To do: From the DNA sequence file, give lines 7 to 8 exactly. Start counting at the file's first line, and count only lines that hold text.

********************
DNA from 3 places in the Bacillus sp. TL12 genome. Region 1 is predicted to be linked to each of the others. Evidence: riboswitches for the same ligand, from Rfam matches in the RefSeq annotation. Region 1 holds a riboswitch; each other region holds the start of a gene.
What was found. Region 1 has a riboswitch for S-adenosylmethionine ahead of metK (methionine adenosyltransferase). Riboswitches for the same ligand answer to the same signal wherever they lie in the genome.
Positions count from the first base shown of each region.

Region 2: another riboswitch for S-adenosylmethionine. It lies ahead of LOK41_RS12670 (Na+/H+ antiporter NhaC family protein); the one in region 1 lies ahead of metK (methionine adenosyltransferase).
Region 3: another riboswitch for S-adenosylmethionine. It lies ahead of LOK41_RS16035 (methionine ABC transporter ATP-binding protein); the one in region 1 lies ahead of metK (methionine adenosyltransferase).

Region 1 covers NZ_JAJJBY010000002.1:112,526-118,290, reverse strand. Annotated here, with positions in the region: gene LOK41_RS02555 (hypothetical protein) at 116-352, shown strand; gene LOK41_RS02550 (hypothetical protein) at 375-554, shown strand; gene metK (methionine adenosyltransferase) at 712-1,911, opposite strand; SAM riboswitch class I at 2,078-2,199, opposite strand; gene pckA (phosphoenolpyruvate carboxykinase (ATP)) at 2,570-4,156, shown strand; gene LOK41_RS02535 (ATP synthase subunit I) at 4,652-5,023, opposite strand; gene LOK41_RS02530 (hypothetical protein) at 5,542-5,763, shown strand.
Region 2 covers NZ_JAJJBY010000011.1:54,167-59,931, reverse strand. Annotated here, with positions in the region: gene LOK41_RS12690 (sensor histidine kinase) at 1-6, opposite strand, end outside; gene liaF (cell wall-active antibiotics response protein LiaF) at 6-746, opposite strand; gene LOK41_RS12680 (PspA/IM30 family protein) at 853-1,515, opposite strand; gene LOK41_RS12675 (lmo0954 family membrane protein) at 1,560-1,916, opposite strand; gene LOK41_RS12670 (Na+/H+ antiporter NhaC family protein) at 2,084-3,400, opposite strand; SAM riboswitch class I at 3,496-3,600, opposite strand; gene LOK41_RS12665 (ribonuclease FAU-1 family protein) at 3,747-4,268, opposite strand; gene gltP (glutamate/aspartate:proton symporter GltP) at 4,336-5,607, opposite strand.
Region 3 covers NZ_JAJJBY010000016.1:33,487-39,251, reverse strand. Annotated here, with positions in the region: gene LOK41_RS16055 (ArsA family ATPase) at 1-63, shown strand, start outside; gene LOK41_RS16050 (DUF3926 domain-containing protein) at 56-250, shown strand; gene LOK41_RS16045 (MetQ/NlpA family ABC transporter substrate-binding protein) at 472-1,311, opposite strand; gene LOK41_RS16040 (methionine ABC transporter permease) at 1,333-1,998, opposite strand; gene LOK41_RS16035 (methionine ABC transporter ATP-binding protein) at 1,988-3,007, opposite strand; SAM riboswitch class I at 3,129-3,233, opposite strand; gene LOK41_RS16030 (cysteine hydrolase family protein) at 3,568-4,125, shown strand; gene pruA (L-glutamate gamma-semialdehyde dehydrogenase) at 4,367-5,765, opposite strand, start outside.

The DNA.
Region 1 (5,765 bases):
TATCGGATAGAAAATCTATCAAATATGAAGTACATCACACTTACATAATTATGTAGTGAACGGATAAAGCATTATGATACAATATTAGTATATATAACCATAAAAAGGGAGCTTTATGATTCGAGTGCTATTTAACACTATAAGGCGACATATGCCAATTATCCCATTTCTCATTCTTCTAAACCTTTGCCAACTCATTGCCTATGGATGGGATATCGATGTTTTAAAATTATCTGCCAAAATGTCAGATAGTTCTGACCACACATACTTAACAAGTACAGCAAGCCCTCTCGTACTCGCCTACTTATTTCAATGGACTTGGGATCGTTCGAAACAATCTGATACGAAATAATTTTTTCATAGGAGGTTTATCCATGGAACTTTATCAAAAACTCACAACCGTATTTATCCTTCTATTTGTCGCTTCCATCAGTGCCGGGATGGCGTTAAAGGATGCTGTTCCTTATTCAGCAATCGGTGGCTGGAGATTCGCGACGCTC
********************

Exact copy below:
Region 2 covers NZ_JAJJBY010000011.1:54,167-59,931, reverse strand. Annotated here, with positions in the region: gene LOK41_RS12690 (sensor histidine kinase) at 1-6, opposite strand, end outside; gene liaF (cell wall-active antibiotics response protein LiaF) at 6-746, opposite strand; gene LOK41_RS12680 (PspA/IM30 family protein) at 853-1,515, opposite strand; gene LOK41_RS12675 (lmo0954 family membrane protein) at 1,560-1,916, opposite strand; gene LOK41_RS12670 (Na+/H+ antiporter NhaC family protein) at 2,084-3,400, opposite strand; SAM riboswitch class I at 3,496-3,600, opposite strand; gene LOK41_RS12665 (ribonuclease FAU-1 family protein) at 3,747-4,268, opposite strand; gene gltP (glutamate/aspartate:proton symporter GltP) at 4,336-5,607, opposite strand.
Region 3 covers NZ_JAJJBY010000016.1:33,487-39,251, reverse strand. Annotated here, with positions in the region: gene LOK41_RS16055 (ArsA family ATPase) at 1-63, shown strand, start outside; gene LOK41_RS16050 (DUF3926 domain-containing protein) at 56-250, shown strand; gene LOK41_RS16045 (MetQ/NlpA family ABC transporter substrate-binding protein) at 472-1,311, opposite strand; gene LOK41_RS16040 (methionine ABC transporter permease) at 1,333-1,998, opposite strand; gene LOK41_RS16035 (methionine ABC transporter ATP-binding protein) at 1,988-3,007, opposite strand; SAM riboswitch class I at 3,129-3,233, opposite strand; gene LOK41_RS16030 (cysteine hydrolase family protein) at 3,568-4,125, shown strand; gene pruA (L-glutamate gamma-semialdehyde dehydrogenase) at 4,367-5,765, opposite strand, start outside.